Billionaire peer in storm over expenses
Lord claimed thousands of pounds despite contributing nothing in House
ACROSSBENCH peer from Beaconsfield claimed thousands in expenses despite making no spoken contributions in the House of Lords.
Billionaire steel magnate Lord Paul, whose family home is The Grange, a 250-acre estate off the A355 Amersham Road, Beaconsfield, claimed £40,800 for 136 days last year and voted four times.
Lord Paul, who is reportedly worth an estimated £2billion, told the Sunday Times his claims were “more than representative” of his work.
An investigation by the newspaper revealed that some peers are claiming thousands in attendance fees but make little contribution to debates, refuelling a call for Lords reform.
Peers get no salary but can claim £300 a day for being in the chamber or at a committee hearing.
They are not required to speak in debates or vote in order to claim the money.
There is no suggestion the peers broke any rules or the law in these latest claims.
Former Lords Speaker Baroness D’Souza revealed last month that a Lords investigation into “money-grabbing” peers was dropped to protect them from a media storm.
Baroness D’Souza also said she ditched the probe because she didn’t want to “name and shame” colleagues and feared negative press coverage.
Katie Ghose, chief executive of the Electoral Reform Society, told The Mirror: “It’s completely unacceptable that peers can claim thousands without even speaking or voting in the House, and it highlights the reality that there is no accountability for peers – the public can’t kick them out if they fail to serve the interests of citizens.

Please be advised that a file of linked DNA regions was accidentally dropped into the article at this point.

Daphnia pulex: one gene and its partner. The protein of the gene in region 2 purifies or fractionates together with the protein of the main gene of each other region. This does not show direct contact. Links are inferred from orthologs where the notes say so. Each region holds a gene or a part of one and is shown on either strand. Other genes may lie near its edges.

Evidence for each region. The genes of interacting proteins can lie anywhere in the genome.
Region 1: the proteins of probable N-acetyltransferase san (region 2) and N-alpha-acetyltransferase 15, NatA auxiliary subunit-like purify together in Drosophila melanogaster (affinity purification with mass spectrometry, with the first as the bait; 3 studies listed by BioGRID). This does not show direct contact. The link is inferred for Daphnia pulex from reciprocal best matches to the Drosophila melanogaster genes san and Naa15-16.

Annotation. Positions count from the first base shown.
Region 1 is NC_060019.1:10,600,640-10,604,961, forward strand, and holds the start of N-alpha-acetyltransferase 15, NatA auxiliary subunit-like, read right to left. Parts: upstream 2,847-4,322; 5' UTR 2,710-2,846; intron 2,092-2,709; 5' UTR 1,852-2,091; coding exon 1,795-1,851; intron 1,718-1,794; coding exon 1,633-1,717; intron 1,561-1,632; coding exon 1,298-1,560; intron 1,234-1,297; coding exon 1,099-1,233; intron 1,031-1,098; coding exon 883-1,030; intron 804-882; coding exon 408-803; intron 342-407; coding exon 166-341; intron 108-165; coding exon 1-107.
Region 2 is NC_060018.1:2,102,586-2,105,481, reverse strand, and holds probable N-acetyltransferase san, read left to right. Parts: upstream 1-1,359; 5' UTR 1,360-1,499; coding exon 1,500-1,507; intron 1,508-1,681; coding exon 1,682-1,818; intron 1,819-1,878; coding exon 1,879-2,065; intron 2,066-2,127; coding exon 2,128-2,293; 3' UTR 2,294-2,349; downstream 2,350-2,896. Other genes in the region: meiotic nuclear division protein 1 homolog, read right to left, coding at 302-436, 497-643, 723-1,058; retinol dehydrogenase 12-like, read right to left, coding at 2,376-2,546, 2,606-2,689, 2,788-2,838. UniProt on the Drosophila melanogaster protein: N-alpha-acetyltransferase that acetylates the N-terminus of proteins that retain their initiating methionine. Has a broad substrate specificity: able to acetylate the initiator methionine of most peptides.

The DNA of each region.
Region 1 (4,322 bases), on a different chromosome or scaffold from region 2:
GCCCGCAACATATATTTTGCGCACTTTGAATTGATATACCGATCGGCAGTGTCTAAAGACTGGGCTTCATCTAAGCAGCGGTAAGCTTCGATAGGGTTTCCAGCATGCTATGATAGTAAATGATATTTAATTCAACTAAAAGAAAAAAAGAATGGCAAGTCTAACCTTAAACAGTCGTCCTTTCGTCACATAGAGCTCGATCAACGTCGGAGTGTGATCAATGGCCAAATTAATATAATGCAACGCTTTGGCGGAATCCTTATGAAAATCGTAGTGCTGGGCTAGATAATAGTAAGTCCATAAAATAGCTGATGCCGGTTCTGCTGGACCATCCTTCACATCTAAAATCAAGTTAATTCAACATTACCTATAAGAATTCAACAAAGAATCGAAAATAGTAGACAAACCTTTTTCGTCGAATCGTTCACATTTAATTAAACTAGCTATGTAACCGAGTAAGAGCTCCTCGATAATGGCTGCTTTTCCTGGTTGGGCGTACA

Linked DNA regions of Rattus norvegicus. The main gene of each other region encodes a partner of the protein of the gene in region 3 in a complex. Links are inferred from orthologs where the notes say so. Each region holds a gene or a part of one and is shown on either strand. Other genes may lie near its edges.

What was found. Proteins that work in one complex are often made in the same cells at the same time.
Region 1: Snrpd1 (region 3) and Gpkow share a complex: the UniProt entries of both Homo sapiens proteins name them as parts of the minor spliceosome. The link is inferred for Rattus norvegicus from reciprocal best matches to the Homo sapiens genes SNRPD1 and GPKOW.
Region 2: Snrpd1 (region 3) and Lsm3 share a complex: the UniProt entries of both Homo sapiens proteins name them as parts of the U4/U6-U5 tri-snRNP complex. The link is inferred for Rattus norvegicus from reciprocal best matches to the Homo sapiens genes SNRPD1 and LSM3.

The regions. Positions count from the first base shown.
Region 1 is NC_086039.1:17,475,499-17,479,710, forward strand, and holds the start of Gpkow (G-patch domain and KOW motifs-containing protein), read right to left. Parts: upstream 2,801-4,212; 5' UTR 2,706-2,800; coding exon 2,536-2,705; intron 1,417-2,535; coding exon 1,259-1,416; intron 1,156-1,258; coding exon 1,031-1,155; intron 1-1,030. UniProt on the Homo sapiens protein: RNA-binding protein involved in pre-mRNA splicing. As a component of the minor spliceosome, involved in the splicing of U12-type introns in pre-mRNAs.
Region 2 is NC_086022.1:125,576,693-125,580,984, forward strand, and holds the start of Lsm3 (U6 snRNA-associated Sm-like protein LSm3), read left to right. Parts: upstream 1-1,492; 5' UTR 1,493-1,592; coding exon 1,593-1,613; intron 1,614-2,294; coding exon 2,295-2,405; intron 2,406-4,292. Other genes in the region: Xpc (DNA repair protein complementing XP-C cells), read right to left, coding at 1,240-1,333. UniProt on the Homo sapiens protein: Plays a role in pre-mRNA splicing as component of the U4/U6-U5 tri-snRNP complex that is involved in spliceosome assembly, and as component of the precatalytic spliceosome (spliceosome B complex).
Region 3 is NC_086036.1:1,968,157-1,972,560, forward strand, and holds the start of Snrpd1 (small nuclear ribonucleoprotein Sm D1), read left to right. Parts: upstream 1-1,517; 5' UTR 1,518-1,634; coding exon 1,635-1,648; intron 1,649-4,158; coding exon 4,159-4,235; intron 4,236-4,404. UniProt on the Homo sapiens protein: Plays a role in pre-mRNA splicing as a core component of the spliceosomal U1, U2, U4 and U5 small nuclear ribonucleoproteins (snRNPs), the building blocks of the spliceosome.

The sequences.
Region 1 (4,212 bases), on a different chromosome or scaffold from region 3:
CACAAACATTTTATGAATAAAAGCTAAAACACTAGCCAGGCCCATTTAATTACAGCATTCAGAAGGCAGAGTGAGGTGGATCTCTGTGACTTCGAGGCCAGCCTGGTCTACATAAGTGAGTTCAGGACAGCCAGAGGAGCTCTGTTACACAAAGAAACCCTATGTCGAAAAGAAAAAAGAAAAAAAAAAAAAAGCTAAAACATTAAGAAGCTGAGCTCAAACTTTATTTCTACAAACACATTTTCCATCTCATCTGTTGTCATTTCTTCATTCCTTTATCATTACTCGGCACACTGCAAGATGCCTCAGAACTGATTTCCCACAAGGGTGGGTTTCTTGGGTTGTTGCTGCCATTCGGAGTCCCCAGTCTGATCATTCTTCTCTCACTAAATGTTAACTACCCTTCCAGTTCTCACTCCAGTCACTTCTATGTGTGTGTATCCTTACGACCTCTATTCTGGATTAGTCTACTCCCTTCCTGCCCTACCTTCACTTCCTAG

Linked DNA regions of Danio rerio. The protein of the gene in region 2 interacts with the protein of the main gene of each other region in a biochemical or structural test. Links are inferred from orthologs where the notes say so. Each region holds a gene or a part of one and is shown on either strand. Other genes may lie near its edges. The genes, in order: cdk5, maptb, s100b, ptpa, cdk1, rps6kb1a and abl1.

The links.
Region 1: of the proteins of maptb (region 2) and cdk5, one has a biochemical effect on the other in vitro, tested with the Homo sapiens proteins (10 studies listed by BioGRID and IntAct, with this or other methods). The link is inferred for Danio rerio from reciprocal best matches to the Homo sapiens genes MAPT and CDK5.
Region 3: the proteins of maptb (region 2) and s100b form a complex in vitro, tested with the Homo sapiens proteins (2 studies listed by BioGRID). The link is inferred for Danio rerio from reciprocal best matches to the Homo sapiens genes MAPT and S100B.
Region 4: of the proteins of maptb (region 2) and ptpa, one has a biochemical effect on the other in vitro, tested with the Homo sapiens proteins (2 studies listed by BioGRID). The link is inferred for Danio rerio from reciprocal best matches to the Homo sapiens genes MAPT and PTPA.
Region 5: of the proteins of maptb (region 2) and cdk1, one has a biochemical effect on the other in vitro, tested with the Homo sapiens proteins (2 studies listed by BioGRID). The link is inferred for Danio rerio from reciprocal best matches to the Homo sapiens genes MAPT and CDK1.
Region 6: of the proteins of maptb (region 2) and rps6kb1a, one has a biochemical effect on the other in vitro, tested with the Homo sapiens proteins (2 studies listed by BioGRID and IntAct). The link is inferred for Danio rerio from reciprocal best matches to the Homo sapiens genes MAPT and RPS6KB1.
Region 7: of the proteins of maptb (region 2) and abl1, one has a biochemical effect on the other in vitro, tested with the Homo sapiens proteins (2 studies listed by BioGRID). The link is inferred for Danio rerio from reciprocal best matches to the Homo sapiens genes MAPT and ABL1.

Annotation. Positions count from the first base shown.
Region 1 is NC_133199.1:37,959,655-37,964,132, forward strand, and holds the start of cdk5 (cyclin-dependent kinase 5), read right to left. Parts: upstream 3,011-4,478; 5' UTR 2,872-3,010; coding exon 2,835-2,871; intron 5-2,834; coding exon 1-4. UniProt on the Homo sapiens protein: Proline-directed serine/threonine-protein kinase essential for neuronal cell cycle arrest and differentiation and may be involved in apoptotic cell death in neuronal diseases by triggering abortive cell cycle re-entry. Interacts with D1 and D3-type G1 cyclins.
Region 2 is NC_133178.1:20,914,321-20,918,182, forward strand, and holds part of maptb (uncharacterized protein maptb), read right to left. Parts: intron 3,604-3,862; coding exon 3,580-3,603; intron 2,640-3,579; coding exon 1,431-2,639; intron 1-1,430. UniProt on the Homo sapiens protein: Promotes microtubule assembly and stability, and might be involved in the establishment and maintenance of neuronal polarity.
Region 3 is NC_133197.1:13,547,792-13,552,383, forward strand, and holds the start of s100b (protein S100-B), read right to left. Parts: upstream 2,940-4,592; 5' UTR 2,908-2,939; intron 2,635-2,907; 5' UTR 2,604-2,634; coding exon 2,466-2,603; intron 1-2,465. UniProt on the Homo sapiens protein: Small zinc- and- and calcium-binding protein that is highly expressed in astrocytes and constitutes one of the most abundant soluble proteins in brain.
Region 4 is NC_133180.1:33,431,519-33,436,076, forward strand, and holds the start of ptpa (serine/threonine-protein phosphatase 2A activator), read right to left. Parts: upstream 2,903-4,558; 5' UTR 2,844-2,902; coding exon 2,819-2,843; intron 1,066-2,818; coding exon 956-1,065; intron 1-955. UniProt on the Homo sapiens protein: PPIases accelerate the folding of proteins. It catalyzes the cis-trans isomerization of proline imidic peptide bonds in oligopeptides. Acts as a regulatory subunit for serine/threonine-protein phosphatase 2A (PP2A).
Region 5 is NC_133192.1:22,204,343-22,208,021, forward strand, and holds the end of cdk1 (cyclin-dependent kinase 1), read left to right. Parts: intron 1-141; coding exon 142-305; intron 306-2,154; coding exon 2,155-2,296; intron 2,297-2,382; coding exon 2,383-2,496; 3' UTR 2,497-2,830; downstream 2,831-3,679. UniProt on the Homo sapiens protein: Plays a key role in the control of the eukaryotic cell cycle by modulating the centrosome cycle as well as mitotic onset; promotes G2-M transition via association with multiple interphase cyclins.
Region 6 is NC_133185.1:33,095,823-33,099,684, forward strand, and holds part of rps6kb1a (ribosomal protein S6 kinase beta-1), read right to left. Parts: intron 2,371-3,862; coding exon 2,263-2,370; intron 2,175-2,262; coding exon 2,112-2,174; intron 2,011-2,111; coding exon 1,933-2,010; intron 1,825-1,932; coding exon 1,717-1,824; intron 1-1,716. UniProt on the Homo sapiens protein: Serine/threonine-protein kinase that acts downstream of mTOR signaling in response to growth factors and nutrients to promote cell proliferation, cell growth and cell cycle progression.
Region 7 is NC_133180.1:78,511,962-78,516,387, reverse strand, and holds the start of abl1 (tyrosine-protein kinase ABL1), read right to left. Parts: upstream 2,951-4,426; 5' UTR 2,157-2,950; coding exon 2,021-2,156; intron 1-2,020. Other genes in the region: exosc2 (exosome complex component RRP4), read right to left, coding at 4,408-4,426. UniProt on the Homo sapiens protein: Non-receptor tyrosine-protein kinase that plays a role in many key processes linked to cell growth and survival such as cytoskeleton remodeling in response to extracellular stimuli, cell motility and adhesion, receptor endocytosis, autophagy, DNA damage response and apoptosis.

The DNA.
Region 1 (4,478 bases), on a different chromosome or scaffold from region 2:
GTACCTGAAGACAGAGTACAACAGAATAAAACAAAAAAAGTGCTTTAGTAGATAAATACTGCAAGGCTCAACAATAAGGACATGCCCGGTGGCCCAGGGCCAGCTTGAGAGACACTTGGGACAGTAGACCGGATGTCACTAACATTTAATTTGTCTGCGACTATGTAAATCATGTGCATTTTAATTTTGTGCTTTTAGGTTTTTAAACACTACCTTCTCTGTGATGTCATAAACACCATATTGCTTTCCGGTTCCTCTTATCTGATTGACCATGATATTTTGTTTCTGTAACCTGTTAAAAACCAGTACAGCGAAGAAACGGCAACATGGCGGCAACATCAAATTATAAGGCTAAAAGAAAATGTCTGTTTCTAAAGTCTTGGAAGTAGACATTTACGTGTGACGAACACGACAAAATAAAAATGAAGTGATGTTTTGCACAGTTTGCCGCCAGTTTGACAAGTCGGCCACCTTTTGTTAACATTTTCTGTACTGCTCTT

“Whilst many peers work hard and claim accordingly, we know that others claim their £300 but make minimal or no contribution.
“The government can no longer ignore this flagrant waste of public funds.
“Rather than spending thousands on peers who fail to even speak up in Parliament, we need a fairly-elected upper House.
“This is yet more evidence that we need root and branch reform – tinkering just doesn’t cut it.”
A House of Lords spokesman said: “Members are not paid a salary and can only claim attendance allowance for days they attend the house and undertake parliamentary work.
“Apart from travel costs, attendance allowance is the only financial support available to members from which they must cover any expenses associated with their work in parliament, including accommodation and any staff they employ.
“All members have to certify that they have undertaken parliamentary work on the day in question when claiming.
“Where members are shown to have claimed when they have not undertaken parliamentary work the House has the power to suspend or expel them.”
Lord Paul took to Twitter on Monday to express his views on expenses and shared a post from Telegraph columnist Charles Moore which stated: “The allowances set no such conditions of ‘work’: it is simply for attending, so no one is necessarily cheating.
“More importantly, has anyone tried to imagine how appalling the Lords would be if everyone present did speak?”
Lord Paul also tweeted urging people not to “downgrade British Parliament”.
It’s completely unacceptable that peers can claim thousands without even speaking or voting in the House